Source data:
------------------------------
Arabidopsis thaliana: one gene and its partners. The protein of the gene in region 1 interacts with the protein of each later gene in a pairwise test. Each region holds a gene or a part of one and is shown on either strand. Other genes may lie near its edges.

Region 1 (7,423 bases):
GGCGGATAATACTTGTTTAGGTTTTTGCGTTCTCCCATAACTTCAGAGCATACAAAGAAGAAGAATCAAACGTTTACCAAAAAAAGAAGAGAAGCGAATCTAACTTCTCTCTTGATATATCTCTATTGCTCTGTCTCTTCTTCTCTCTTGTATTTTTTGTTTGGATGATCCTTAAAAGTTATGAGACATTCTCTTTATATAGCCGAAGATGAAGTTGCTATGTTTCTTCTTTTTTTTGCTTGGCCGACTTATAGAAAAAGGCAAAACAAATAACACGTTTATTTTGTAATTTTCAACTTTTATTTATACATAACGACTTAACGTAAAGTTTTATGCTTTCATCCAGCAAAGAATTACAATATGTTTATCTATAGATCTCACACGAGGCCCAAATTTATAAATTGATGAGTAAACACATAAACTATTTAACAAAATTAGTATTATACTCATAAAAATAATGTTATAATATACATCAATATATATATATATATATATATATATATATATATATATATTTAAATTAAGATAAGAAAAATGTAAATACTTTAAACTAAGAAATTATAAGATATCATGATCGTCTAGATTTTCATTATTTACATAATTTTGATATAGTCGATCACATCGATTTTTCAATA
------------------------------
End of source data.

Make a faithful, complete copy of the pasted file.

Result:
Arabidopsis thaliana: one gene and its partners. The protein of the gene in region 1 interacts with the protein of each later gene in a pairwise test. Each region holds a gene or a part of one and is shown on either strand. Other genes may lie near its edges.

Region 1 (7,423 bases):
GGCGGATAATACTTGTTTAGGTTTTTGCGTTCTCCCATAACTTCAGAGCATACAAAGAAGAAGAATCAAACGTTTACCAAAAAAAGAAGAGAAGCGAATCTAACTTCTCTCTTGATATATCTCTATTGCTCTGTCTCTTCTTCTCTCTTGTATTTTTTGTTTGGATGATCCTTAAAAGTTATGAGACATTCTCTTTATATAGCCGAAGATGAAGTTGCTATGTTTCTTCTTTTTTTTGCTTGGCCGACTTATAGAAAAAGGCAAAACAAATAACACGTTTATTTTGTAATTTTCAACTTTTATTTATACATAACGACTTAACGTAAAGTTTTATGCTTTCATCCAGCAAAGAATTACAATATGTTTATCTATAGATCTCACACGAGGCCCAAATTTATAAATTGATGAGTAAACACATAAACTATTTAACAAAATTAGTATTATACTCATAAAAATAATGTTATAATATACATCAATATATATATATATATATATATATATATATATATATATATTTAAATTAAGATAAGAAAAATGTAAATACTTTAAACTAAGAAATTATAAGATATCATGATCGTCTAGATTTTCATTATTTACATAATTTTGATATAGTCGATCACATCGATTTTTCAATA